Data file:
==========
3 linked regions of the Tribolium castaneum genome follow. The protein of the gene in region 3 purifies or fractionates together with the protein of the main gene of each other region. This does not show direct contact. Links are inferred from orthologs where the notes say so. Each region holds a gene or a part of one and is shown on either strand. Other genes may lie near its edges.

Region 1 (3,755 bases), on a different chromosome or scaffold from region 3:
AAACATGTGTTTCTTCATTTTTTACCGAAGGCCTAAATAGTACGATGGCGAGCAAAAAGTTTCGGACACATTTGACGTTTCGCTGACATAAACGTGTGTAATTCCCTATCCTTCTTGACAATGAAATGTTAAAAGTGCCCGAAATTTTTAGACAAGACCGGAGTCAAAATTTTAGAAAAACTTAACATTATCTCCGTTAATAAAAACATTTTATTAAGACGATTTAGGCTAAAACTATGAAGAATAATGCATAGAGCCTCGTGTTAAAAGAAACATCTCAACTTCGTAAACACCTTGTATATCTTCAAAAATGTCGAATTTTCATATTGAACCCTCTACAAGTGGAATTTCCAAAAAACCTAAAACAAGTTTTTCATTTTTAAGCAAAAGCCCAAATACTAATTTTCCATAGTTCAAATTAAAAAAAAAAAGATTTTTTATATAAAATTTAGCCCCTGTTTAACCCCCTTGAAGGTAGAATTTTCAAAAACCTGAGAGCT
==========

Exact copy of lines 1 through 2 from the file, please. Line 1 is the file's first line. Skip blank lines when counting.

3 linked regions of the Tribolium castaneum genome follow. The protein of the gene in region 3 purifies or fractionates together with the protein of the main gene of each other region. This does not show direct contact. Links are inferred from orthologs where the notes say so. Each region holds a gene or a part of one and is shown on either strand. Other genes may lie near its edges.

Region 1 (3,755 bases), on a different chromosome or scaffold from region 3: